Four Legs Good, Two Legs Bad!

An analysis of our four-legged friends in children's literature.

Animals have been a prominent part of children’s literature for as long as we can remember, educating pragmatically and entertaining outlandishly. Aesop combined both these ideas of education and entertainment in his Fables, creating stories such as ‘The Hare and the Tortoise’ with salient moral principles to teach children how irresponsible actions can always have undesirable consequences. Other books like ‘Watership Down’ and ‘The Wind in the Willows’ present fantastical characters that children can relate to. These characters live amongst the pages of the sort of idiosyncratic reality that parallels the one in their readers’ minds. In particular, the type of readers who have not been on this planet for long enough to scoff at such merriment.

Although of course I enjoyed reading ‘The Wind in the Willows’ all those years ago, I do find myself questioning how important and relevant animals can be in stories. An intriguing example to consider would be George Orwell’s ‘Animal Farm’. Written as a satire of the Russian Revolution, the main animal characters parody the dominant figures of the Revolution, while Mr Jones, the unsuspecting yet oppressive farmer, portrays the last Russian emperor, Tsar Nicholas II.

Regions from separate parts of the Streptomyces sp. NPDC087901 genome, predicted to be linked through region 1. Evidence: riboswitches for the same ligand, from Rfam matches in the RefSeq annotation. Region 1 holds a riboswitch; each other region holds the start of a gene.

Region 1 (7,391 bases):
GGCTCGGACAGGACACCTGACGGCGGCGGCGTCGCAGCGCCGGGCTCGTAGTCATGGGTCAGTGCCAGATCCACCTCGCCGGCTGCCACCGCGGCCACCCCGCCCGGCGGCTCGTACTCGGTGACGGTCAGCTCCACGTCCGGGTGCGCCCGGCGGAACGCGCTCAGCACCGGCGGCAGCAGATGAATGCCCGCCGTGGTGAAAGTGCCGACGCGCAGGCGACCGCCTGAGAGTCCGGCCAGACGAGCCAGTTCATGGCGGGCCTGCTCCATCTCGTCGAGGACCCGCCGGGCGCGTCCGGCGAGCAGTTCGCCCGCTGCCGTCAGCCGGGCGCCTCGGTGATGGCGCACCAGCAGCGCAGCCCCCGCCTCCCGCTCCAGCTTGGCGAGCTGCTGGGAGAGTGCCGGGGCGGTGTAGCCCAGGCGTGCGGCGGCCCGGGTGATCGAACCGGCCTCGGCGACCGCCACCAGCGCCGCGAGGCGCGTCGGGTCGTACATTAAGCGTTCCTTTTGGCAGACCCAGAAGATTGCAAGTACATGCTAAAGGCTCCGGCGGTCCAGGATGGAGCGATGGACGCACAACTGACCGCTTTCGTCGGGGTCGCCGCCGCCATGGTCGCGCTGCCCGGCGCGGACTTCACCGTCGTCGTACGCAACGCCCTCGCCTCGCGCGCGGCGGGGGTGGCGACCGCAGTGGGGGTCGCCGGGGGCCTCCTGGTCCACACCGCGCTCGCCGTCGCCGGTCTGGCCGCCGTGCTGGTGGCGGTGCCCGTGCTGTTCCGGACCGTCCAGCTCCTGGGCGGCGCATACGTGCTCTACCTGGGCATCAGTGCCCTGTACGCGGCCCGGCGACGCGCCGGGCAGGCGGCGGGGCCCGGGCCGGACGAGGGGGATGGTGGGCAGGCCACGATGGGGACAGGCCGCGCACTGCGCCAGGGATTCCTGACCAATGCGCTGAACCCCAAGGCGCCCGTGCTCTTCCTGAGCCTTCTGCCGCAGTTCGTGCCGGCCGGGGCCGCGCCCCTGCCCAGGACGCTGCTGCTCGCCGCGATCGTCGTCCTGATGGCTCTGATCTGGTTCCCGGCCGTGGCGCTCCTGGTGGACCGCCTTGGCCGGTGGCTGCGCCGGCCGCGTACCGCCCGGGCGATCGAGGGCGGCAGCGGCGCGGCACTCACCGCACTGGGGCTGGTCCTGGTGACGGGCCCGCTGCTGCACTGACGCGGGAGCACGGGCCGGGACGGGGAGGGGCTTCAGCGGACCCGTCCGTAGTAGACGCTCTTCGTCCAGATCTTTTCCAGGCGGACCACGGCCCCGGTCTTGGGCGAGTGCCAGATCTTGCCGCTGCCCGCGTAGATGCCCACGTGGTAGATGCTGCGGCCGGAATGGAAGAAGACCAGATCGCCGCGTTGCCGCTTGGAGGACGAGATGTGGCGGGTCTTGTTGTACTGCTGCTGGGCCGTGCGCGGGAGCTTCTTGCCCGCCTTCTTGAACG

Led by desperation and the want of a better life, the animals eventually drive Mr Jones away, only to have the socialist utopia they thought they had achieved sink perniciously into a state of totalitarianism, where “all animals are equal but some animals are more equal than others.” And in this way, the Animal Farm comes to represent a sort of broken utopia, where the strongest power is claimed by the most manipulative of the animals at the expense of the weak. The novel becomes an allegory for human nature and our inability to truly be equal. This novel seems to speak eloquently to the human experience.  

Orwell’s ‘Animal Farm’ attests that animals are simply key in literature. I, for one, know that if Orwell had used human characters based on the figures of the Russian Revolution instead of his animals, I would have probably put the book down after the first page and that would have been that. The sheer absurdity (and slightly disturbing images) of imagining pigs sleeping in beds and drinking whisky is precisely what makes the novel so engaging.

There are so many more novels that use animals to teach their young readers whilst providing entertainment. Wilbur and Charlotte from E. B. White’s ‘Charlotte’s Web’ display a kind of magical relationship despite their inherent differences in species, ability and size, as well as imperturbably tackling topics of life and death, and of human corruption and human triumph. Beatrix Potter’s Tales such as ‘Peter Rabbit’ are similar to Aesop’s Fables, and the Tales can be seen somewhat as a more recent approach to the morals advocated in the Fables.

To sum it all up, what did your animal buddies in your childhood books teach you? A lot, actually. And you probably didn’t even realise it…

Neha VI